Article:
Avoid shock by testing the transformer first. You can also use an electrical tester to check the two low-voltage terminal screws on the transformer; it should NOT light up if the transformer is working properly.

If you can’t find the transformer, you can still check its voltage and see if it works. At the bell unit, remove one wire from the terminal marked “front.” Have a helper push the button, if the button is known to be good; otherwise carefully remove the button and connect its two wires with a small wire nut (just to be safe, don’t touch the bare wires at this point).

Using a volt-ohm meter (set for voltage) at the bell unit, touch one test lead to the free wire from the “front” terminal and the other test lead to the terminal marked “trans.” If there is no reading, start hunting for the transformer so you can replace it.

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Doorbell Troubleshooting & Repairs

If your doorbell is relentlessly buzzing or humming, the button may be stuck in the contact position. If this continues for very long, the electromagnet will burn out and the bell unit won’t work even if current is being delivered to it through the button.[GARD align=”left”]

You will need to immediately disconnect the button from the wires and repair or replace the button. Otherwise the bell unit will wear out and you will have to replace it. For instructions on disassembling a doorbell button, see below. To understand the components inside a doorbell, please see the diagram at How Doorbells Work.

Doorbell Hums But Doesn’t Ring

If the bell doesn’t ring, but the transformer hums when the button is pushed:

Doorbell Repair

1Check the bell. Be sure the wires are connected to the terminals in the bell unit. If necessary, clean the contacts with fine sandpaper or electrical contact cleaner.

2Check the piston. It may be worn and jammed inside its sleeve or gummed up if someone has tried to oil it in the past (something you should not do). If this is the case, replace the electromagnetic/piston component or the entire bell unit.

3Check the wiring. Look for any breaks in the doorbell wiring. If you find one (or more), strip the insulation from the wire ends and splice them with a short piece of matching wire, using properly sized wire nuts.

Doorbell Doesn’t Ring or Buzz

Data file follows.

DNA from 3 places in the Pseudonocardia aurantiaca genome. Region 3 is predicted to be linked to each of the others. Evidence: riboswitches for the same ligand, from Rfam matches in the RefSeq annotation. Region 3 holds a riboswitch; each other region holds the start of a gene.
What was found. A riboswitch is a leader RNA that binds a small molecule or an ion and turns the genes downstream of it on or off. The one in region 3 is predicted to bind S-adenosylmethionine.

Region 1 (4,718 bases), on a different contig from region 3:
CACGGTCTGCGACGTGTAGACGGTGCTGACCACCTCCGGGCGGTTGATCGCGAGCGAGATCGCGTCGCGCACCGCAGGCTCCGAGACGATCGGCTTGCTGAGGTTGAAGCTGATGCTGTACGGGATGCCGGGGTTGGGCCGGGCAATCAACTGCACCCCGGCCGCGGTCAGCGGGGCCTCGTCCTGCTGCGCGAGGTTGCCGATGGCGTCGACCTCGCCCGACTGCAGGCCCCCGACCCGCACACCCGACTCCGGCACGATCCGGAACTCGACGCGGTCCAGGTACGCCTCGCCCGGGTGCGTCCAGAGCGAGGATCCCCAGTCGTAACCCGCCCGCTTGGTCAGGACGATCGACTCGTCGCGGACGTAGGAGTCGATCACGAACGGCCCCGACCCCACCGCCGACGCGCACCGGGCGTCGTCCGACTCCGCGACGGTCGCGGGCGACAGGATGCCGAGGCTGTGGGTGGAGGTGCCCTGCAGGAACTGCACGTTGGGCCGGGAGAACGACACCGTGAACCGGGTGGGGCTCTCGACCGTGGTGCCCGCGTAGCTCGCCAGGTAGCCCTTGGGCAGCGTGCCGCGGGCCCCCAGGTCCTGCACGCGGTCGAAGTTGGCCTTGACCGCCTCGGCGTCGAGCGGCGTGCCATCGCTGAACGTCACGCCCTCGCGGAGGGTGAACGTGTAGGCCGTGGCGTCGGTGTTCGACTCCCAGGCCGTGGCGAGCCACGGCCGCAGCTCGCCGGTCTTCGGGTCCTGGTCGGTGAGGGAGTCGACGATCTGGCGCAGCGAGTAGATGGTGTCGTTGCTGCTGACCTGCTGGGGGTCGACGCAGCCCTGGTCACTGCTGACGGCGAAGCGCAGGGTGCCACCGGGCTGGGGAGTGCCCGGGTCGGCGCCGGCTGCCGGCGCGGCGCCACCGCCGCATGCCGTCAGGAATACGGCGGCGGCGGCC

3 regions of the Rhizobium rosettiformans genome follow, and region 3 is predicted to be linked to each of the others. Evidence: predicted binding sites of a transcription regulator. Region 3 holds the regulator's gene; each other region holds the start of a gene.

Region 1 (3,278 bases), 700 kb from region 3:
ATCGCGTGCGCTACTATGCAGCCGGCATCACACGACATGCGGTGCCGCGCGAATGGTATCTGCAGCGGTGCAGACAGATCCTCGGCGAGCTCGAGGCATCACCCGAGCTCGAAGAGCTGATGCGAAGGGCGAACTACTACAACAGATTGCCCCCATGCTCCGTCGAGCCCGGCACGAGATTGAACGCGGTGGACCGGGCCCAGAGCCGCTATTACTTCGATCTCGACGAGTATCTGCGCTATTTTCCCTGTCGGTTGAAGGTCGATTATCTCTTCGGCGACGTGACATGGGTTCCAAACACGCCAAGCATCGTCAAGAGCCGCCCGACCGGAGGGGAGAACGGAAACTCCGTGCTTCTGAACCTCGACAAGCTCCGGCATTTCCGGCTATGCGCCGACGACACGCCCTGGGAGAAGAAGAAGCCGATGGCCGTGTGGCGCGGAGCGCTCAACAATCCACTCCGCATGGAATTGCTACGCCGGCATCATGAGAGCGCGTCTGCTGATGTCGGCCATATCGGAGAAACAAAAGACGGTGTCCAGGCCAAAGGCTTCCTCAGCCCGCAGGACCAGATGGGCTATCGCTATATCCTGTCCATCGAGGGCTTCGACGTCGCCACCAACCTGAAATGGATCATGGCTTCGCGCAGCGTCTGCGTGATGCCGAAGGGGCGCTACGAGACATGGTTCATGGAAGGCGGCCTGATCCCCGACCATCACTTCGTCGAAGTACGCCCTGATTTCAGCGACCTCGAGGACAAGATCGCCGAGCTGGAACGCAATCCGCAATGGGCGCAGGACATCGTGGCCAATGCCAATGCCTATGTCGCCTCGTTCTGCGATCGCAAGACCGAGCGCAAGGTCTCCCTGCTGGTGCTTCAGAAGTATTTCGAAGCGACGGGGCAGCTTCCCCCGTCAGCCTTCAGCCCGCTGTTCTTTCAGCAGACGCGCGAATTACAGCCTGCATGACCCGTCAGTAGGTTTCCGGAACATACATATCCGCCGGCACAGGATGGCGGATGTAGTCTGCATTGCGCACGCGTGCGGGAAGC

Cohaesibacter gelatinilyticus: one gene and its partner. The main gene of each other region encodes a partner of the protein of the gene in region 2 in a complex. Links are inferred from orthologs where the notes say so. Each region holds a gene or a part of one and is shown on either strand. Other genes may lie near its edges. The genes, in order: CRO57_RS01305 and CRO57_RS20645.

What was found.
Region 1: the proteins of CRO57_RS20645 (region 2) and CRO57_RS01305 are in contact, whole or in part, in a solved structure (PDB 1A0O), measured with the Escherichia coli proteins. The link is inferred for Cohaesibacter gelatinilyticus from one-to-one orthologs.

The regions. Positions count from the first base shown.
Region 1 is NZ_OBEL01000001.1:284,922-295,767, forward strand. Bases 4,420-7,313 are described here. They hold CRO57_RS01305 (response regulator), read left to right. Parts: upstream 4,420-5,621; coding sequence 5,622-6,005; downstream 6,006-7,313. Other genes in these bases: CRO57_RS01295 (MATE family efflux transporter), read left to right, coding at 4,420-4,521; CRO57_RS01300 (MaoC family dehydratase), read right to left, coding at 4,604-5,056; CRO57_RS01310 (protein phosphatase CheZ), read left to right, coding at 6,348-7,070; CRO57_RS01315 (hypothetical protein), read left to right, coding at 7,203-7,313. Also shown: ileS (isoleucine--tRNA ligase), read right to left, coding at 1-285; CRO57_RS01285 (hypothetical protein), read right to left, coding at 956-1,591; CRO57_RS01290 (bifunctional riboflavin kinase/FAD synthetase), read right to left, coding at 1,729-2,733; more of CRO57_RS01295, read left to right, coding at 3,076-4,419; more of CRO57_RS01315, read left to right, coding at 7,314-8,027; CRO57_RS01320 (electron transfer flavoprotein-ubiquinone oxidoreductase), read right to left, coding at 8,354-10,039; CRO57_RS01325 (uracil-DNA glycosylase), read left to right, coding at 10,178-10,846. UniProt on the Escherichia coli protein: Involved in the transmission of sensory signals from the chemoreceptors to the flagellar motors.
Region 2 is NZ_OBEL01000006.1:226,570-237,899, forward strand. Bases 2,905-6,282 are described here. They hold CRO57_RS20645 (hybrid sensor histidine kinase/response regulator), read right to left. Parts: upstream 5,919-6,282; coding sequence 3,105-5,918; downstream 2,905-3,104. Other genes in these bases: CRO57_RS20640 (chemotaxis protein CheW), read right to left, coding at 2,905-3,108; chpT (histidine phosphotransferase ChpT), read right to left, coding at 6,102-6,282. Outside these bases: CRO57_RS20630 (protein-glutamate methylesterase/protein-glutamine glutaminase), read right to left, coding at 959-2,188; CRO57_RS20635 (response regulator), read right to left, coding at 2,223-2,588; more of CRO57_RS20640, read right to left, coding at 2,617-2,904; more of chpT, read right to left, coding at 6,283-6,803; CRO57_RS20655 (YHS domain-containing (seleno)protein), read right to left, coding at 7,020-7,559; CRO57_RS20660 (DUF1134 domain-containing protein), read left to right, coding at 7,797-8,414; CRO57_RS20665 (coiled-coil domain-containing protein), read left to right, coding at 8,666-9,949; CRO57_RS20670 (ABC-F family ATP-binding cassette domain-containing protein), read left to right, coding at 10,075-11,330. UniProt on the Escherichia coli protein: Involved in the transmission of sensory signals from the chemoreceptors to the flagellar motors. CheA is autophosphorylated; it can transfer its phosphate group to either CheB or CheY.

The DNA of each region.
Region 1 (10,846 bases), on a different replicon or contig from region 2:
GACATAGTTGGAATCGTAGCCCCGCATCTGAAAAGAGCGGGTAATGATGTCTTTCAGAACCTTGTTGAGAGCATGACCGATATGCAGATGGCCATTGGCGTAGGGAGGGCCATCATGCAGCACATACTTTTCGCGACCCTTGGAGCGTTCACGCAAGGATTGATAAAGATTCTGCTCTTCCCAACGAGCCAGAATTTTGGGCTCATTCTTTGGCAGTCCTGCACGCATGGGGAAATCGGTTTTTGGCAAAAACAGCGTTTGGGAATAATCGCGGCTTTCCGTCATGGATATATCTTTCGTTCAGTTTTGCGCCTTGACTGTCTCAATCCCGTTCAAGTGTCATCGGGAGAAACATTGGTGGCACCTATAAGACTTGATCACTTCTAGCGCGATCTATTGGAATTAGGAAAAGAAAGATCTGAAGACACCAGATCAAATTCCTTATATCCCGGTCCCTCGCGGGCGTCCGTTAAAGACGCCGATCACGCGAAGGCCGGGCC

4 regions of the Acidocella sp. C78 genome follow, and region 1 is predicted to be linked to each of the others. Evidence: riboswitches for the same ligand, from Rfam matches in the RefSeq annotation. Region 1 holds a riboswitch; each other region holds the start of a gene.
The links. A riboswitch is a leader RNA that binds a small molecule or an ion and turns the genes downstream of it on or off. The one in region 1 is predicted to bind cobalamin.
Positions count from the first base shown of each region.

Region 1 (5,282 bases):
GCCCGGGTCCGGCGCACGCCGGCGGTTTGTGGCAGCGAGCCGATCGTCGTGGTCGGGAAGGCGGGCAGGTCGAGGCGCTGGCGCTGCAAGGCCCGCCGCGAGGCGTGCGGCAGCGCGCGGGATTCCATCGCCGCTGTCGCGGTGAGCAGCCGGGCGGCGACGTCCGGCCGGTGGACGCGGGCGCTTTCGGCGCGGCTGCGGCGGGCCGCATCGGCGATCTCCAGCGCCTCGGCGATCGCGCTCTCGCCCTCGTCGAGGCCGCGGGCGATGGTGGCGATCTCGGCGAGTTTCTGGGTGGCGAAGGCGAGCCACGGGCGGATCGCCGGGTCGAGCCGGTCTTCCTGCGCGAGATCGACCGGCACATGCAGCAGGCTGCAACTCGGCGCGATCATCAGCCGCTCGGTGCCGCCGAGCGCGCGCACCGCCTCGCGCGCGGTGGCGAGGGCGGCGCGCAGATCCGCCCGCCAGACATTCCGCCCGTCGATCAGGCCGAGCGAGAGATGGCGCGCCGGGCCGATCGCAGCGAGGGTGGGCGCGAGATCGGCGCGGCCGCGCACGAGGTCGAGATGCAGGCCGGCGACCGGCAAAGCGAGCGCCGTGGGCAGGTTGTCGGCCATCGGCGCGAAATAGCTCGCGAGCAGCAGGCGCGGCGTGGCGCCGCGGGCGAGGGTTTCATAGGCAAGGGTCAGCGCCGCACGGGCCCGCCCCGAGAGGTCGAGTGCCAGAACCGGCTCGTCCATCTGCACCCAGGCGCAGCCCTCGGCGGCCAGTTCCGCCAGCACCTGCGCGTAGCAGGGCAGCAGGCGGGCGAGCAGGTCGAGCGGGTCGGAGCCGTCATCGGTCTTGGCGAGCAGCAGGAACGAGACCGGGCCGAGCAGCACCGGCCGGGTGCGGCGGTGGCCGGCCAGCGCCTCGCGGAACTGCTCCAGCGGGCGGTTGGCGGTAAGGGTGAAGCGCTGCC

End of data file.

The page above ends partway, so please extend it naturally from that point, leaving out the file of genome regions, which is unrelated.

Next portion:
If, when you push the doorbell button, you do not hear a bell, a hum, or even a click, it often means that electricity is not being delivered through the system.

1Check for a tripped circuit breaker.

 

2Check for a burned-out transformer. Turn off the power to the circuit before working on the transformer. See How to Check a Doorbell Transformer.

3Be sure all wires are connected securely at transformer, bell, and button.[GARD align=”right”]

4Remove and check the button. Because the button is the primary moving part of the system, this tends to be the most likely component to fail. To do this, remove the button’s attachment screws and gently pull the button out.

Be sure the two wires are connected securely to the screw terminals. Then touch a screwdriver blade across both terminals (or remove the two wires and touch them together).

If the bell sounds, you are in luck; this is a very easy, inexpensive repair. Remove the wires, and clean corrosion from the button’s contacts and wire ends with fine sandpaper or electrical contact cleaner.

5Reconnect the wires. If the button still does not work, just remove and replace the button (available at hardware stores).

This button test will work if the power circuit is functional. If the button is faulty AND there is an additional problem, it won’t. If the simple button test fails to ring the bell, you can make sure the button is faulty by doing a continuity test with an ohmmeter (set on ohms).
Hold one of the meter’s probes on each of the button’s contacts, and then push and release the button. The meter’s needle should bounce up when the button is pushed and drop flat when it is released. If it doesn’t, the button should be replaced.